I’m often asked where I store my piles of coupons, and how I locate which ones I need before I go shopping. I’ve experimented with various systems, so I’d like to take you on a tour of what’s worked for me (and what hasn’t!):
1: Newspaper inserts – clipless filing system
I file my newspaper inserts in two plastic storage tubs with hanging file folders. As you can see, the one on the left has seen better days!
I mark each folder with the date the insert came out and an abbreviation denoting which insert it is. For example, January 18th’s edition of Red Plum would be marked RP – 1/18. By separating and labeling the individual inserts this way, I can quickly locate whatever coupon I am looking for.
The only problem is that I quickly ran out of space! I had wanted to buy a filing cabinet instead, but it seemed ludicrous to spend $80 on a new cabinet that was going to store coupons. So, I bought these plastic tubs as a temporary solution until I could find a used filing cabinet at a good price. But as luck would have it, I just found an old filing cabinet for $28 at a thrift store! Not only is it spacious, but it also came loaded with hanging file folders, making it an even better deal. Hanging file folders are expensive, and I probably would have spent $30 to get that amount of folders new.
The metal was a little rusty, so we sanded it down this afternoon and put on a coat of primer paint. It’s outside drying right now, but once it’s all finished, I’ll post an update with more pictures.
I love the clipless filing system – I find it to be very efficient. When I bring back a box of inserts after dumpster diving, it only takes me a few minutes to get them all filed and put away. When I’m about to go to the store and know I need X coupon from Y insert, it’s a breeze to simply pull out the insert and clip the coupons as they are needed. Some people can’t do the clipless system, and prefer to clip each coupon from their inserts and store them all in binders – but with the sheer volume of inserts that I get from dumpster diving, I can’t even begin to imagine clipping them all. And being able to access each coupon by date, instead of looking through general categories in a binder, makes it so much faster for me to find what I need.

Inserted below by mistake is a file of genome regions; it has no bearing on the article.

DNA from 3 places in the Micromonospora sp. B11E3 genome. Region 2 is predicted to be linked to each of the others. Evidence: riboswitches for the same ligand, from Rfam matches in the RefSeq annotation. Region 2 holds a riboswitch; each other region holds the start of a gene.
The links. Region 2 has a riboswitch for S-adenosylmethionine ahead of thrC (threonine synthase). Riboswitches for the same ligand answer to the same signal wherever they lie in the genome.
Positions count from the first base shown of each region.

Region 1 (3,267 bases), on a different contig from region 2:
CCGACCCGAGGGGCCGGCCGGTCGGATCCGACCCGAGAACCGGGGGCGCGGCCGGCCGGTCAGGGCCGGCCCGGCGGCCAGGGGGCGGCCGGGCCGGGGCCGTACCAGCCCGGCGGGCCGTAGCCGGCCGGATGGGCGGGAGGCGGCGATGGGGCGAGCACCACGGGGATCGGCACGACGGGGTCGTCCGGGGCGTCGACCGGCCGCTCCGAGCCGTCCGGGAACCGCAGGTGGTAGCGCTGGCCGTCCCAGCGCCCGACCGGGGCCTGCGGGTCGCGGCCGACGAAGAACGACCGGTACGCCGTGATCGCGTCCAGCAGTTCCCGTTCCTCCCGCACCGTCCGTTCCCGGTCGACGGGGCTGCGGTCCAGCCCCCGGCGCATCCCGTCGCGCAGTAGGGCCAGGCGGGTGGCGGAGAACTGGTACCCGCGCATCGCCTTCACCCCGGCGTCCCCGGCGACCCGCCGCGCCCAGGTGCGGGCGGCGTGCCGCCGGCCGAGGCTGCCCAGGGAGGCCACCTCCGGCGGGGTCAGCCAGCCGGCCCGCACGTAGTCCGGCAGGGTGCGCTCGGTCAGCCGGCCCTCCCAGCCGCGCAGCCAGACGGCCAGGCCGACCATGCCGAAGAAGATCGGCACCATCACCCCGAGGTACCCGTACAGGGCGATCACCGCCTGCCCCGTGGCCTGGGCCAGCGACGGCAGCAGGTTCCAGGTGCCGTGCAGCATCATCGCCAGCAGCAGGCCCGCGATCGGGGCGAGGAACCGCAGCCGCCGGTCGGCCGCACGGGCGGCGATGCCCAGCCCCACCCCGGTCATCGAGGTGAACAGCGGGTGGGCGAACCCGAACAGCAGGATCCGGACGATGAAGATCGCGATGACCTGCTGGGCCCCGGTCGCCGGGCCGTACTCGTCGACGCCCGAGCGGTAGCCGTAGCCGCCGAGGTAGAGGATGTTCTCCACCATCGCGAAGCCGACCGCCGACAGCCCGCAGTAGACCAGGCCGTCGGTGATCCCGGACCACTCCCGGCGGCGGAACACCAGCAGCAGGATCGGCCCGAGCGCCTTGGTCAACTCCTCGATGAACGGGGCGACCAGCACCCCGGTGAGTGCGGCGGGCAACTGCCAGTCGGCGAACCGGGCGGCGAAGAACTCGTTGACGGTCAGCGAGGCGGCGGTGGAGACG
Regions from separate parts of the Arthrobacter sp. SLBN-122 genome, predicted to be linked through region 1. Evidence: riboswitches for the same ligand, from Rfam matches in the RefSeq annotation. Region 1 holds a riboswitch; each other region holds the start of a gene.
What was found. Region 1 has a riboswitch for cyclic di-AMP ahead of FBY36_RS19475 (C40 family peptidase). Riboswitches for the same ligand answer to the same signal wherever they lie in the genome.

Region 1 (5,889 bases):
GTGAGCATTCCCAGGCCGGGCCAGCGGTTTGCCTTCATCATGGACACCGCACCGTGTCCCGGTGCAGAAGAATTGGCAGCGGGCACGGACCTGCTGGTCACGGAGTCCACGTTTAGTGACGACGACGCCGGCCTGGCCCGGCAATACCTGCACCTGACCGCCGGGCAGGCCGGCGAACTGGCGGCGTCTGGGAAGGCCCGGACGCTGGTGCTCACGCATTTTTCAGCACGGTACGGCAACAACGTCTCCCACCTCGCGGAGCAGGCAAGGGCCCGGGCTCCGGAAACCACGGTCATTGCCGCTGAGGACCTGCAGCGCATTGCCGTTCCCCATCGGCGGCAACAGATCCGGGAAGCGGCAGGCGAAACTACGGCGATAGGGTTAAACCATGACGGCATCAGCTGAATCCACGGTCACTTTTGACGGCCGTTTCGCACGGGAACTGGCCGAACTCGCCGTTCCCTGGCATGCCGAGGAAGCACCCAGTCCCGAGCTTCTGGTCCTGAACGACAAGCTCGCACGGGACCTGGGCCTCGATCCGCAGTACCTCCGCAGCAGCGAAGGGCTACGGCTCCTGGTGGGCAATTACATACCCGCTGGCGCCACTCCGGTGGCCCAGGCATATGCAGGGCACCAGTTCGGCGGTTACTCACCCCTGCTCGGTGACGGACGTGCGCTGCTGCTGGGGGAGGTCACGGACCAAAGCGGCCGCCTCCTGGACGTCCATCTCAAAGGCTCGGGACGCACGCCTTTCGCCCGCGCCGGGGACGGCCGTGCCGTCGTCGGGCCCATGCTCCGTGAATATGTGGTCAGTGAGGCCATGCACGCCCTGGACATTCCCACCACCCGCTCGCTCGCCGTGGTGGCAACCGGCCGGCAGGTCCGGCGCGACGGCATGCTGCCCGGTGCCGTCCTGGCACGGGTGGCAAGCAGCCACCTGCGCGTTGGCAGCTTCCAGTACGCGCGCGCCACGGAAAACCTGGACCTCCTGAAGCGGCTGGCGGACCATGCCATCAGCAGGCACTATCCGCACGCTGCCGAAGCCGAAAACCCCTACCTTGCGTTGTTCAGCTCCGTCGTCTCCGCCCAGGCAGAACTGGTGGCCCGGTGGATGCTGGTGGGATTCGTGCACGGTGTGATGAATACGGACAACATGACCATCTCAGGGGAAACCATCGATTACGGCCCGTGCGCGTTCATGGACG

So where do I store the coupons once I clip them out?
2: Coupon Binder
That’s where my binder comes in. Once I know which insert coupons I need, I cut them out and stick them in my coupon organizer.
I bought this binder at Rite Aid when I first began couponing. It’s organized by category, so there’s a slot for breakfast coupons, dairy coupons, cleaning coupons, and so on. When I first bought this, I naively thought that I would be able to store every single coupon I collected in here. Little did I know!!
I clip out relevant coupons from my inserts and put them in here right before heading to the store. The binder also holds a lot of miscellaneous “non-insert” coupons, that I got through mailing lists/trading/etc. They have long expiration dates, and most of them have been in there since I first bought the binder!!
I really need to buy a new binder, because this one is literally falling to pieces. I’ve taped it together countless times and it’s definitely on its last legs. I think I will invest in a Couponizer, since that looks a lot more spacious and organized than this one, and I have a feeling it will suit my needs better. I’ll let you know how I like it after I order one.
3: Non-Insert Box
I have many more non-inserts than the ones that are in my binder. I get a lot of coupons in the mail from companies, thanks to mailing lists and so on. I also save tearpads and blinkie coupons whenever I come across them in stores, and I did a bunch of coupon trading with other users on Hot Coupon World over last summer. Because of this influx, I gave up trying to fit them all in the binder a long time ago, because there is simply not enough space. So where do I put all of my non-insert coupons?
Um, yeah. I throw them in a Tupperware container! After running out of room in my main organizer, I got the idea to make a separate binder just for non-inserts. I bought this photo album:
And I started sorting the non-inserts neatly into different slots in the album.
It was a great idea, but you know what? I have way more coupons than I have hours in the day. I found it to be very time consuming and not all that helpful. Eventually, I just gave up and started throwing them all into the Tupperware container. When I need one of these coupons for a sale, I just root through the box until I find it. I don’t need coupons out of this box very often, so I find it easier to spend 5 minutes looking through the container every once in a while than spending hours and hours trying to keep it all in a binder. It just comes down to priorities – I think many people are leery of getting into coupons because they fear that they’ll spend ages clipping and sorting just to save a few cents, but that’s really not the case. I just focus on sales that will save me the most money, and if I miss out on one or two tubes of free toothpaste because my non-insert box wasn’t organized, that’s OK!
4: Expired Coupons
I keep this small shoebox for expired coupons. Why? Military commissaries accept expired coupons, so they are still useful to military families. My Precious Pennies has a page here where she talks about how you can mail your expired coupons overseas to help out military personnel.
And there you have it – my coupon organization system! Different methods work for different people, and this is what has worked out the best for me so far. How do you organize your coupon stash?